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Darknezz

UK Education/Careers advice

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I couldn''t think of any better place to ask about this so here i go Basically i''m in my last year of school and wondering what to do after school. I''ve spent 2-3 years using computers, teaching myself how to program using the internet and programming small games and programs and such but i want to get into game devlopment or maybe just programming properly and get a job with a proper company or something. I''m looking for people who have programming related jobs or have had programming related jobs or anyone who knows something about the qualifications required. I live in England if it makes any difference (I think Scotland and Wales have different education systems or something). Basically anything and everything anyone could tell me would be great. What GCSE''s would help if i do well with them, what to do after school, college courses that might help, university courses that might help and anything else. I was thinking about going to university and studying computer science but i checked out the website for a university close to me and all the computer science courses said they required some number of points to get in. I don''t really understand this but i''m guessing different things such as GCSE''s and things i do at college have different point values or something? Any help would be great Thanks so much!

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Make sure you do well in the following GCSE''s:

Mathematics
Physics
IT
English (you need to be a good communicator)

I recommend that you go on to Uni and do a computer science degree course. I know this will be expensive, but with your head start you should be able to do well. Dont get less than a 2.1 in your degree (degree grades decending are: 1, 2.1, 2.2, 3, Degree without honours, fail) because employers are gits who only look at 2.1''s and above, regardless of University. Spend your summers programming for some company if you can- for free if necessary, and finally - get a break from academia and go travelling or something- its likely the only chance you will get to do so.

In order to get on a decent degree course you need to do A-levels or A/S levels. An A/S level is approx. half the work of a full A-level and is worth half the number of UCAS points (which are used by universities to determine if you should get in or not + later by employers). For A+A/S levels you get the following point break down:

A_LEVEL
A = 10 UCAS points
B = 8 UCAS points
C = 6 UCAS points
D = 4 UCAS points
etc.

A/S_LEVEL
A = 5 UCAS points
B = 4 UCAS points
C = 3 UCAS points
D = 2 UCAS points
etc.

You can do combinations of A and A/S levels. Look at possibly doing some of the following subjects:

Mathematics
Further Mathematics
IT
Physics
English
+anything else you may be good at.

Top universities expect about 30 UCAS points (3 A''s at A-level).
If you are bright rather than near the top of the class then only do 3 A-levels, if you are particularly clever you may wish to do more, but just be aware every A-level you add is another set of exams to stress about.

Example- I did 4 A-levels and got ABCC (30 UCAS points) and went to York Uni, which is a good Uni in my opinion. However, this was back when A-levels were difficult subjects- I dont know what Uni''s are expecting now. York may well be expecting nothing less than straight A''s in whatever you take.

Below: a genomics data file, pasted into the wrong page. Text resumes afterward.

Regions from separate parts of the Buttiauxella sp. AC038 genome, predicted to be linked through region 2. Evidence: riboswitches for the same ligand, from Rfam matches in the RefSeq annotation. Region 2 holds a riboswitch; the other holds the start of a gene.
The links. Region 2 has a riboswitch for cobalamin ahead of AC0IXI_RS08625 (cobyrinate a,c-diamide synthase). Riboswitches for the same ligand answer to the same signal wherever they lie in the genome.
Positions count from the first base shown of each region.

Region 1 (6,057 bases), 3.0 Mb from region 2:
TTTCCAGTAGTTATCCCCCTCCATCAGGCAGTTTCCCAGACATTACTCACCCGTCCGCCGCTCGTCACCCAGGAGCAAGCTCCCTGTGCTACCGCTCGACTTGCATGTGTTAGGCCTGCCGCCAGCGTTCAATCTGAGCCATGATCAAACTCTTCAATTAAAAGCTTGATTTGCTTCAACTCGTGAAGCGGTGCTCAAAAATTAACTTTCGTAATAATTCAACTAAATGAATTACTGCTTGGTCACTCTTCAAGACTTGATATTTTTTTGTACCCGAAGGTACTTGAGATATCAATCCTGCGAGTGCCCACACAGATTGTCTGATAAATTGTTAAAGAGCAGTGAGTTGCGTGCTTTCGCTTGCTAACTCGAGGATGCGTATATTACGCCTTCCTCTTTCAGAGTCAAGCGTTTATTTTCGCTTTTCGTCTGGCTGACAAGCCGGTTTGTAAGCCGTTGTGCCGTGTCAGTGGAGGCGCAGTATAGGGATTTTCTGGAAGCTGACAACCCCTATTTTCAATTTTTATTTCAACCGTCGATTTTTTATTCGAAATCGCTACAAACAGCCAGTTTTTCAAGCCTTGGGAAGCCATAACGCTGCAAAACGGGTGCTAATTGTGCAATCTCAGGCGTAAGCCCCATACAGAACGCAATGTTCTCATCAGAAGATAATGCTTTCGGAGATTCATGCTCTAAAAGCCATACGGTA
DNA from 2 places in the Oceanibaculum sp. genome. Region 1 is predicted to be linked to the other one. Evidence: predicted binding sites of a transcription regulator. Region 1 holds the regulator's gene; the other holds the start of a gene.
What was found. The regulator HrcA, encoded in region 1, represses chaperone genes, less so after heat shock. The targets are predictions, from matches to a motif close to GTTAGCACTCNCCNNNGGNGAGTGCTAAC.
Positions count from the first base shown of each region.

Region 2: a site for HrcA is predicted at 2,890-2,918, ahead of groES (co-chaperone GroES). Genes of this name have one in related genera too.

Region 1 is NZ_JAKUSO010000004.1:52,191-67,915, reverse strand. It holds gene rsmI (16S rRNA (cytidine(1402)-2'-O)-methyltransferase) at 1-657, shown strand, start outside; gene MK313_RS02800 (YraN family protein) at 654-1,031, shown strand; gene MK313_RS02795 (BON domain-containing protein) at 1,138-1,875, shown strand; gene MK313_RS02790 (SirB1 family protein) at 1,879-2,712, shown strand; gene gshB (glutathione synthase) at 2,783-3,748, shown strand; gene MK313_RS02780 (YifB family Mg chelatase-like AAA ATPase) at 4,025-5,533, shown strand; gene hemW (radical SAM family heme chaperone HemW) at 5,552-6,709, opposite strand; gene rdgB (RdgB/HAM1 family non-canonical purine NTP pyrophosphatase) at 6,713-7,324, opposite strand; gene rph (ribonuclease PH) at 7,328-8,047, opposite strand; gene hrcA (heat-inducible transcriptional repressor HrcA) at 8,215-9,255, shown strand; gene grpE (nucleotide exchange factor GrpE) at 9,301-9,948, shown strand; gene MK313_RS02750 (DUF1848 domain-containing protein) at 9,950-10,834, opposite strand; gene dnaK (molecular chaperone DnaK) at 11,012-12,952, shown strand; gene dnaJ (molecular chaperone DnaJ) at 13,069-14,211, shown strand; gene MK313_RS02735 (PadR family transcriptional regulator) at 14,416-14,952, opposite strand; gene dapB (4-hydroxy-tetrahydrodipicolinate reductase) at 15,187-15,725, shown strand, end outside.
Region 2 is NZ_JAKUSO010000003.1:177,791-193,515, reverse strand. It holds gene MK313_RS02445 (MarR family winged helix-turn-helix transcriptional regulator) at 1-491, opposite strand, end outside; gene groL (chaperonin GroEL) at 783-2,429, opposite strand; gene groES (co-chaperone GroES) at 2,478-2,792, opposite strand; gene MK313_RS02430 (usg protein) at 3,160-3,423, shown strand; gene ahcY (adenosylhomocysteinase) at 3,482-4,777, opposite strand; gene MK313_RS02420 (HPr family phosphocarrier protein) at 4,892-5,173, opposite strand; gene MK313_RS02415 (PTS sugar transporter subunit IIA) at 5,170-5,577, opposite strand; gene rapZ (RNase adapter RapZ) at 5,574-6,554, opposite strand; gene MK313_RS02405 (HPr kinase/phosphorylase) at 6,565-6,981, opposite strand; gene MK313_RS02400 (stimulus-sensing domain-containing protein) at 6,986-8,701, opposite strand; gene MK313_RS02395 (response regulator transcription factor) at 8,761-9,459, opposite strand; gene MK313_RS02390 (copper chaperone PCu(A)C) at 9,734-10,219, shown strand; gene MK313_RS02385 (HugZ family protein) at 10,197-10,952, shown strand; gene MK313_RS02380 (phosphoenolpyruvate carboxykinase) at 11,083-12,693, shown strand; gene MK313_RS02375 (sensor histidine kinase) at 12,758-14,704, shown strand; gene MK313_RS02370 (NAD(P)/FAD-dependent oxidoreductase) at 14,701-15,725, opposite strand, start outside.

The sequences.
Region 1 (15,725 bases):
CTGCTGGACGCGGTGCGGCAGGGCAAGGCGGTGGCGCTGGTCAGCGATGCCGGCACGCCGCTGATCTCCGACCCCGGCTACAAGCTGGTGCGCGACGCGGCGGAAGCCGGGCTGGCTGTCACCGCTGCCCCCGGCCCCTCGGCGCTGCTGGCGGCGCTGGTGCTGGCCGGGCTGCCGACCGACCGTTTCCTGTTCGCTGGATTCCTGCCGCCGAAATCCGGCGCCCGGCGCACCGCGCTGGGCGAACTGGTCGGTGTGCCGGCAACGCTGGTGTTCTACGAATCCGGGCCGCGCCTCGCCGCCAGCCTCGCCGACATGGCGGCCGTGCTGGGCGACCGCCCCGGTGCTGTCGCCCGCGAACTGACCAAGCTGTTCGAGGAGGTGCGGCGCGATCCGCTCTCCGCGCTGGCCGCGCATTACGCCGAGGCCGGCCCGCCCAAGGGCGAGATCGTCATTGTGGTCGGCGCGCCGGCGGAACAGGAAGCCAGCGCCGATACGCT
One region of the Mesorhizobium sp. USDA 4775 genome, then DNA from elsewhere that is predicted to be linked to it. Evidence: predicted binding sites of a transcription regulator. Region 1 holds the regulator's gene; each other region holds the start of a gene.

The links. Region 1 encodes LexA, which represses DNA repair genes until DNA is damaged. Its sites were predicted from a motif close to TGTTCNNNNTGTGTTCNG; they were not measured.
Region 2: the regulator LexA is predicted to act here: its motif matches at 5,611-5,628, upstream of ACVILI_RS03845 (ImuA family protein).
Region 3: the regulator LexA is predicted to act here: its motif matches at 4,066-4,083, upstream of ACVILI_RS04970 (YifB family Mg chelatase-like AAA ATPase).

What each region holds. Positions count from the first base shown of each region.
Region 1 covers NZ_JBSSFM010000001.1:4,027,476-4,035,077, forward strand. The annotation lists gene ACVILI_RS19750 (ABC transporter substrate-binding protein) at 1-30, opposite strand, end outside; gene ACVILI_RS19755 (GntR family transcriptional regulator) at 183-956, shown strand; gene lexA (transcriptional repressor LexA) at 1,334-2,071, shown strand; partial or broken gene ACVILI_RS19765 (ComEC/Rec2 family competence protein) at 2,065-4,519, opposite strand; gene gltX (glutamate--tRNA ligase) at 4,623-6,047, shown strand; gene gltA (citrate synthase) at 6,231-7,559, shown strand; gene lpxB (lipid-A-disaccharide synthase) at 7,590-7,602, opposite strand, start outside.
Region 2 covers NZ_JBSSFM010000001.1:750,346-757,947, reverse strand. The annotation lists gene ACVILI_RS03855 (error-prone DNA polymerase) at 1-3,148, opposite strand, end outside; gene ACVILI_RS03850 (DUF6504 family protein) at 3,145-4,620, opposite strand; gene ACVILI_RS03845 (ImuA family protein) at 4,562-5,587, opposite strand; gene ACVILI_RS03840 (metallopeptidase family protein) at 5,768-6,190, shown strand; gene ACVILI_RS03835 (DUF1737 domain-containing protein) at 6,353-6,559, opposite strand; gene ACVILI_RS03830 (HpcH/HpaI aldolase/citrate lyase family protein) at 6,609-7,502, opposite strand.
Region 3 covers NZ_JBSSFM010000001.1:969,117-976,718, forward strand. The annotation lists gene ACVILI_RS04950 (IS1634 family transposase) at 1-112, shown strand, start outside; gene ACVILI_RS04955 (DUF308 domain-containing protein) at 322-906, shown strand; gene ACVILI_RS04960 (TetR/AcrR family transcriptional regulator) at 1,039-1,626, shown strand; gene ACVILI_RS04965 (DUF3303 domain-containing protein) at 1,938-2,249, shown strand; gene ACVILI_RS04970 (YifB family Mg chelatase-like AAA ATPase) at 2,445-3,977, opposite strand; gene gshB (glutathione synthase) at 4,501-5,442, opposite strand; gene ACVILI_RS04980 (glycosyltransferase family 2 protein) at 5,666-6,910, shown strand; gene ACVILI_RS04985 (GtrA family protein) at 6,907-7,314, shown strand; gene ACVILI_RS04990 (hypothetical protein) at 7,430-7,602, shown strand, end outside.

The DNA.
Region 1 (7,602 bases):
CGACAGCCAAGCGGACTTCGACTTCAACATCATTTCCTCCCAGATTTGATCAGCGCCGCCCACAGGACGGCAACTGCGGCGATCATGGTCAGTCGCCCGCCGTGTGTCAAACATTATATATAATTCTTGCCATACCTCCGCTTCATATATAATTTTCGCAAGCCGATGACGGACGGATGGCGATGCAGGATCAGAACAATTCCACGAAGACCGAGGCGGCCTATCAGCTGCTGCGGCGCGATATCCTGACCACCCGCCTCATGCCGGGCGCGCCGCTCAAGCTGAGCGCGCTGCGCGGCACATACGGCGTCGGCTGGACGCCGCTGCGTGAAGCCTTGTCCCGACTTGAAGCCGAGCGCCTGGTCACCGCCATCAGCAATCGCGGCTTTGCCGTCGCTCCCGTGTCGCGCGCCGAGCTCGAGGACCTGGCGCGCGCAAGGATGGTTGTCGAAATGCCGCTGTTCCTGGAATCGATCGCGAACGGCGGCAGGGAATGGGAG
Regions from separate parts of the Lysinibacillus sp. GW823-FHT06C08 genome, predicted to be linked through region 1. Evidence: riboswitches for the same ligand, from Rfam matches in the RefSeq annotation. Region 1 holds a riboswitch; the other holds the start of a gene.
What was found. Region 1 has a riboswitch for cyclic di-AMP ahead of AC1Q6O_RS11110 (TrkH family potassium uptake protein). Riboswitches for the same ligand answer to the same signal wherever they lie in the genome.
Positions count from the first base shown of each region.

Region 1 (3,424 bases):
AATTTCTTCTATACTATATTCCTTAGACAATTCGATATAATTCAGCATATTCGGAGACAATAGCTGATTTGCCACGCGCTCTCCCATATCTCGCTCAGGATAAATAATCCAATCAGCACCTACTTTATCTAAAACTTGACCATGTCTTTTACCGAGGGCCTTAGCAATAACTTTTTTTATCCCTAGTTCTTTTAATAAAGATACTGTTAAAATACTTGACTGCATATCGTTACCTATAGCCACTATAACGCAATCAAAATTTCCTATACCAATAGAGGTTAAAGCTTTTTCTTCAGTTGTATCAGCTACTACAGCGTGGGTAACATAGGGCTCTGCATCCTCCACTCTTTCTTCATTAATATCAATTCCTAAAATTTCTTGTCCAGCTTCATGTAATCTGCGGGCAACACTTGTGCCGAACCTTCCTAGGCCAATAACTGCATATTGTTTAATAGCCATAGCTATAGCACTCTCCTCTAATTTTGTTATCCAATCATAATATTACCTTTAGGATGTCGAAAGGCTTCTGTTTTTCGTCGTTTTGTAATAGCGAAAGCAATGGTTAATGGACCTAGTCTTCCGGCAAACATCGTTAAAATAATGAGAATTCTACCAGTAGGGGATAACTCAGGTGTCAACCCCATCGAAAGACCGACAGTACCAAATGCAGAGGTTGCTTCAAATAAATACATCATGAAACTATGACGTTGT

Congrads., you have just had the next 5-6 years of your life mapped out for you.

Jon

p.s. for A-level I recommend doing summer and easter revision courses- they can boost your grade as well as your confidence in a subject. I couldnt do them as my parents couldnt afford them, but they are about 300-400 pounds I think.
When learning a subject remember to do plenty of example problems and questions- think about getting some A-level revision software and maybe some of the Schaum''s Outline series books, which are very good.

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I will just add a game dev related comment. I would suggest you do a Computer Science degree course rather than a Game Development related course. The jury is still out on these courses so an established comp sci course is better. It will also allow greater flexibility if you want to do non-games programming.

However, if you want to get into games you will need to spend your spare time working on demos and small games to build up a good portfolio.

Dan Marchant
Obscure Productions
Game Development & Design consultant

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"Congrads., you have just had the next 5-6 years of your life mapped out for you."

Hehe thanks!

Obscure, i think i saw some kind of computer science course that had something to do with game development on the univsersity website. It caught my eye at first but i decided it would be better to just do a normal computer science course because i would then have other opportunities open for me rather than just game development.

I have a nice big folder on my hard drive with many demo programs and small games i''ve written since i learned to program and i have just recently decided to start writing bigger and more complex demos and games to show off what i can do and learn even more.

"Spend your summers programming for some company if you can- for free if necessary"

Thanks for that idea, i would of never thought of it myself but i will definitely look into it as it will at least give me some experience.

Thanks loads to both of you!

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